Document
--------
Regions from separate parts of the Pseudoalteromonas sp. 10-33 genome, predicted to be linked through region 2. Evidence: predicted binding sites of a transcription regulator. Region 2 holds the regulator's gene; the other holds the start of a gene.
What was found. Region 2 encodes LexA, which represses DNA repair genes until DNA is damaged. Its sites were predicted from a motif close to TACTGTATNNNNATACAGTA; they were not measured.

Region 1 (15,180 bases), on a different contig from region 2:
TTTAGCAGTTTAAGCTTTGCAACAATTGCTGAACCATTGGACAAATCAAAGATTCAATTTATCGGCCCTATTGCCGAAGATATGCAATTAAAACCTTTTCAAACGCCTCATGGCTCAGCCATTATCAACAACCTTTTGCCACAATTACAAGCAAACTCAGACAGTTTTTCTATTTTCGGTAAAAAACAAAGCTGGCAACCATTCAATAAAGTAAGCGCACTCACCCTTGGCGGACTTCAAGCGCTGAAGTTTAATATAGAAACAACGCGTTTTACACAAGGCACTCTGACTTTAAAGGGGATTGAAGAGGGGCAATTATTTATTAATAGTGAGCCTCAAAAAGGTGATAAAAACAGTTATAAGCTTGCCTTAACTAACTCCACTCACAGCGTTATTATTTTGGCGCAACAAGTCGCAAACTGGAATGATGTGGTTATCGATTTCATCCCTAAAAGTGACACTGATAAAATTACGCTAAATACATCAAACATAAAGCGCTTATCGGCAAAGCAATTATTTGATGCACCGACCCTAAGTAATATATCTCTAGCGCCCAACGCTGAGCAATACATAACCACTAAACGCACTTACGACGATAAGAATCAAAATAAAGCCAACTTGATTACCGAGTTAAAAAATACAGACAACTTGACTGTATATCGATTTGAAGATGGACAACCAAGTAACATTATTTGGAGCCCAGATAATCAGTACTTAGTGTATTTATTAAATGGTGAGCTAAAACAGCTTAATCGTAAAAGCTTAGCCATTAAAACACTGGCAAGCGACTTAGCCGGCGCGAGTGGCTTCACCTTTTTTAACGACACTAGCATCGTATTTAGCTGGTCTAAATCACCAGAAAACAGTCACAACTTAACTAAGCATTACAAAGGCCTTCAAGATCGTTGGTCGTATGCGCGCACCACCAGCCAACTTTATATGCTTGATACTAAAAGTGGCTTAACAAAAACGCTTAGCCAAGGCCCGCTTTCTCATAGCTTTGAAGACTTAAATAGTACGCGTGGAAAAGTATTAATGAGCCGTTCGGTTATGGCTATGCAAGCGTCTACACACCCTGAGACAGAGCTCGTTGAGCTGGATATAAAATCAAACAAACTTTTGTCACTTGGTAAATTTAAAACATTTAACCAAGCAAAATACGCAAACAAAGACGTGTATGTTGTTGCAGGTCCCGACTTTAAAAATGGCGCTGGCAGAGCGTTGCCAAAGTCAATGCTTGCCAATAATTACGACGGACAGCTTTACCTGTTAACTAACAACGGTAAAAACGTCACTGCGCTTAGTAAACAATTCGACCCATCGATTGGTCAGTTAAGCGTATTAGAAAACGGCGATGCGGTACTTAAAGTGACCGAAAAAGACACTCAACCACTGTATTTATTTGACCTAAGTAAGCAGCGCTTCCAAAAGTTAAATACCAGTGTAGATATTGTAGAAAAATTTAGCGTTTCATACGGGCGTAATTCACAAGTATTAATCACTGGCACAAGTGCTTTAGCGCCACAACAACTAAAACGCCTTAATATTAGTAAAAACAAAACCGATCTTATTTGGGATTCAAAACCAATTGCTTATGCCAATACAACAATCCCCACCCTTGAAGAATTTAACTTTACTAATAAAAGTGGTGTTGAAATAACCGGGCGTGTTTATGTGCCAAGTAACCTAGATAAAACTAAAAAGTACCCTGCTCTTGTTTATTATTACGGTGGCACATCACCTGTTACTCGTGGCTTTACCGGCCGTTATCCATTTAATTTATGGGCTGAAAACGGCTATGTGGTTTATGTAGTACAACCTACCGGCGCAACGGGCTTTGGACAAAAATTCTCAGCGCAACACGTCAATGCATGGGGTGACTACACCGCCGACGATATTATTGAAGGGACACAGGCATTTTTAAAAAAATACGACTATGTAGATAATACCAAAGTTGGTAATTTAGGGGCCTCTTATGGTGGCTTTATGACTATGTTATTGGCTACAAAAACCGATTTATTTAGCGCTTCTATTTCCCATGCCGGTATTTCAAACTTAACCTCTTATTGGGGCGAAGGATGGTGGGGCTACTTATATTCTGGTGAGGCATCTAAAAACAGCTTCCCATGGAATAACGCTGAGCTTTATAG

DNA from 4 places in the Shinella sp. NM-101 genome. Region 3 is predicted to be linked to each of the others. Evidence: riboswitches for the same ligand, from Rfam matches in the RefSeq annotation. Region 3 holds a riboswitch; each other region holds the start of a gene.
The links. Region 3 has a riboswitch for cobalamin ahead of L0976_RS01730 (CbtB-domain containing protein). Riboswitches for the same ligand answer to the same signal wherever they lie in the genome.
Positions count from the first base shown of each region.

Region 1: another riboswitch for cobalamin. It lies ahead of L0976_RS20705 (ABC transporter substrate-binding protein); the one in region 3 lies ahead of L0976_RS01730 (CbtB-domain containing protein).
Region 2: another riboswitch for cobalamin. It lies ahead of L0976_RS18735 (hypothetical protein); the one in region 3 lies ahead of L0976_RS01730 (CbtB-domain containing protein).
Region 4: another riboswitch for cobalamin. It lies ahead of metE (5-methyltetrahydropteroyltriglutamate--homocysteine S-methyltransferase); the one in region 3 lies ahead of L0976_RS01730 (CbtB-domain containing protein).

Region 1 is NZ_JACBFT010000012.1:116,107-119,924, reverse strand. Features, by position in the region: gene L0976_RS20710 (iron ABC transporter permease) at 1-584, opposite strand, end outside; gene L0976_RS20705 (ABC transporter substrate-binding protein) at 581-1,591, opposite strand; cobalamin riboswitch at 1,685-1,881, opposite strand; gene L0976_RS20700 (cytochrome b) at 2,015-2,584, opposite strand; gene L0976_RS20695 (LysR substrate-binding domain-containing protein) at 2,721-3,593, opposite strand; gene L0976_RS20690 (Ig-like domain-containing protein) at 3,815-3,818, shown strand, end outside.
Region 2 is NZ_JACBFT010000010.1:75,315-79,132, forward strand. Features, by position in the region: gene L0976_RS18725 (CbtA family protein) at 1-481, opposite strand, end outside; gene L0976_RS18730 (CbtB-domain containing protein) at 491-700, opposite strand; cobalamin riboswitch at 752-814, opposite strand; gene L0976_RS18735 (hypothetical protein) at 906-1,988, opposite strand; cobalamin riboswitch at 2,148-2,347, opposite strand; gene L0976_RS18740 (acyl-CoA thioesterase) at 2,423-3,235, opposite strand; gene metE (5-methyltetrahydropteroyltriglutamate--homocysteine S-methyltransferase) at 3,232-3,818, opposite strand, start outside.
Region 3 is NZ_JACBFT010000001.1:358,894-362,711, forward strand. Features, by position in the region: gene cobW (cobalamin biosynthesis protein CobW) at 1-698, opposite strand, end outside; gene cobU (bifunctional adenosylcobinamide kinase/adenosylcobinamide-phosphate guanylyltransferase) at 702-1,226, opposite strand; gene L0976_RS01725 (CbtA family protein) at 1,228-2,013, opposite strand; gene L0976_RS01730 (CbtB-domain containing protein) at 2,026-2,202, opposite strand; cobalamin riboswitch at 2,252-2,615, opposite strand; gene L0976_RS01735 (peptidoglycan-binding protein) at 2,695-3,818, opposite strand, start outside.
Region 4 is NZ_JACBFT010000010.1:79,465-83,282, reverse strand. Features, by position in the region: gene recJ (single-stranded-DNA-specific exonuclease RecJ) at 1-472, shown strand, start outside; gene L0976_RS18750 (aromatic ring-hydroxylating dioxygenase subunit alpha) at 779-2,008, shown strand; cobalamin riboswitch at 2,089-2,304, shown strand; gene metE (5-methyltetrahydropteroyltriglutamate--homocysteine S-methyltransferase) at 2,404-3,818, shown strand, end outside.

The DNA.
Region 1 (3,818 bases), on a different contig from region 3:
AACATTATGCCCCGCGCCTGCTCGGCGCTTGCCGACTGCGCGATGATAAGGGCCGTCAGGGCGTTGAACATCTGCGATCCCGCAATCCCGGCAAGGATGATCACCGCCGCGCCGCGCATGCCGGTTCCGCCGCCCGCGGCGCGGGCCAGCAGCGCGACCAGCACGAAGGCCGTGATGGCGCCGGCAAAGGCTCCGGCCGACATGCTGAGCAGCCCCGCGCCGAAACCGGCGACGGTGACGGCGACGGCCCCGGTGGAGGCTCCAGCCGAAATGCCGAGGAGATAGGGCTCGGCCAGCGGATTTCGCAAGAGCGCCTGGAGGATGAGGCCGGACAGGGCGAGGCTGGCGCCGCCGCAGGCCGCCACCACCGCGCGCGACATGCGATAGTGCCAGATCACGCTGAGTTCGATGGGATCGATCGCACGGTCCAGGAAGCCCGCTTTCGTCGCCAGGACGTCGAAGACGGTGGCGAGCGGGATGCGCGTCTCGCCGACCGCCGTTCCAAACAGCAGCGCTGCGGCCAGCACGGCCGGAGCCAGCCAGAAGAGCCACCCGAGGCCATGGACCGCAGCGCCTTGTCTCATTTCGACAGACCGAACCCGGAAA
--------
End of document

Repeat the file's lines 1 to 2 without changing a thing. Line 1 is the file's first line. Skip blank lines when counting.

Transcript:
Regions from separate parts of the Pseudoalteromonas sp. 10-33 genome, predicted to be linked through region 2. Evidence: predicted binding sites of a transcription regulator. Region 2 holds the regulator's gene; the other holds the start of a gene.
What was found. Region 2 encodes LexA, which represses DNA repair genes until DNA is damaged. Its sites were predicted from a motif close to TACTGTATNNNNATACAGTA; they were not measured.